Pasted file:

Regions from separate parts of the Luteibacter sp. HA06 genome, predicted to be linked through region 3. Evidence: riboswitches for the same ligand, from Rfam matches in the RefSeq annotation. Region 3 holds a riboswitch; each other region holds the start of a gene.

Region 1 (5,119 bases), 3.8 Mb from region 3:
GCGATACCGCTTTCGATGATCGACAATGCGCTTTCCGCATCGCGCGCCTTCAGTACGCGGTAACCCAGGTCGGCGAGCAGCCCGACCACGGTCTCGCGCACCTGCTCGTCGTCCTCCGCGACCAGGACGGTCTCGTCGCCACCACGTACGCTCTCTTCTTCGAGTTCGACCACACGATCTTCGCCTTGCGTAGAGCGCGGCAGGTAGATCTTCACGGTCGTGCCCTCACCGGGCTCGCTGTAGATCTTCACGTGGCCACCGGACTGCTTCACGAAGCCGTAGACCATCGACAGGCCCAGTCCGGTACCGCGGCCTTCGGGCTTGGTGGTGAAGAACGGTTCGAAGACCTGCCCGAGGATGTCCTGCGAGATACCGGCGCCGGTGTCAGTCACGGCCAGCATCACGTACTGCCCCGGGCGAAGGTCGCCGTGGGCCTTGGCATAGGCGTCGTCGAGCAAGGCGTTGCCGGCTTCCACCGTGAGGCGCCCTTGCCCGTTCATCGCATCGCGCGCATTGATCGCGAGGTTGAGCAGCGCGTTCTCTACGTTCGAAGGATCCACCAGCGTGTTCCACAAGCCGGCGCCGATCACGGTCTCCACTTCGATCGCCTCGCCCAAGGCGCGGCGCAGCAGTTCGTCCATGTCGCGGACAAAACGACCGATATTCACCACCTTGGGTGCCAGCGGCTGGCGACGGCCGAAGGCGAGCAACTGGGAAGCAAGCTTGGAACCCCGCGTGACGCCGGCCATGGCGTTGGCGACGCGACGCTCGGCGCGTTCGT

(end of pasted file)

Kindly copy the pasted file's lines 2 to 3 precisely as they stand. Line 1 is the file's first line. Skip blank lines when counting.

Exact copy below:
Region 1 (5,119 bases), 3.8 Mb from region 3:
GCGATACCGCTTTCGATGATCGACAATGCGCTTTCCGCATCGCGCGCCTTCAGTACGCGGTAACCCAGGTCGGCGAGCAGCCCGACCACGGTCTCGCGCACCTGCTCGTCGTCCTCCGCGACCAGGACGGTCTCGTCGCCACCACGTACGCTCTCTTCTTCGAGTTCGACCACACGATCTTCGCCTTGCGTAGAGCGCGGCAGGTAGATCTTCACGGTCGTGCCCTCACCGGGCTCGCTGTAGATCTTCACGTGGCCACCGGACTGCTTCACGAAGCCGTAGACCATCGACAGGCCCAGTCCGGTACCGCGGCCTTCGGGCTTGGTGGTGAAGAACGGTTCGAAGACCTGCCCGAGGATGTCCTGCGAGATACCGGCGCCGGTGTCAGTCACGGCCAGCATCACGTACTGCCCCGGGCGAAGGTCGCCGTGGGCCTTGGCATAGGCGTCGTCGAGCAAGGCGTTGCCGGCTTCCACCGTGAGGCGCCCTTGCCCGTTCATCGCATCGCGCGCATTGATCGCGAGGTTGAGCAGCGCGTTCTCTACGTTCGAAGGATCCACCAGCGTGTTCCACAAGCCGGCGCCGATCACGGTCTCCACTTCGATCGCCTCGCCCAAGGCGCGGCGCAGCAGTTCGTCCATGTCGCGGACAAAACGACCGATATTCACCACCTTGGGTGCCAGCGGCTGGCGACGGCCGAAGGCGAGCAACTGGGAAGCAAGCTTGGAACCCCGCGTGACGCCGGCCATGGCGTTGGCGACGCGACGCTCGGCGCGTTCGT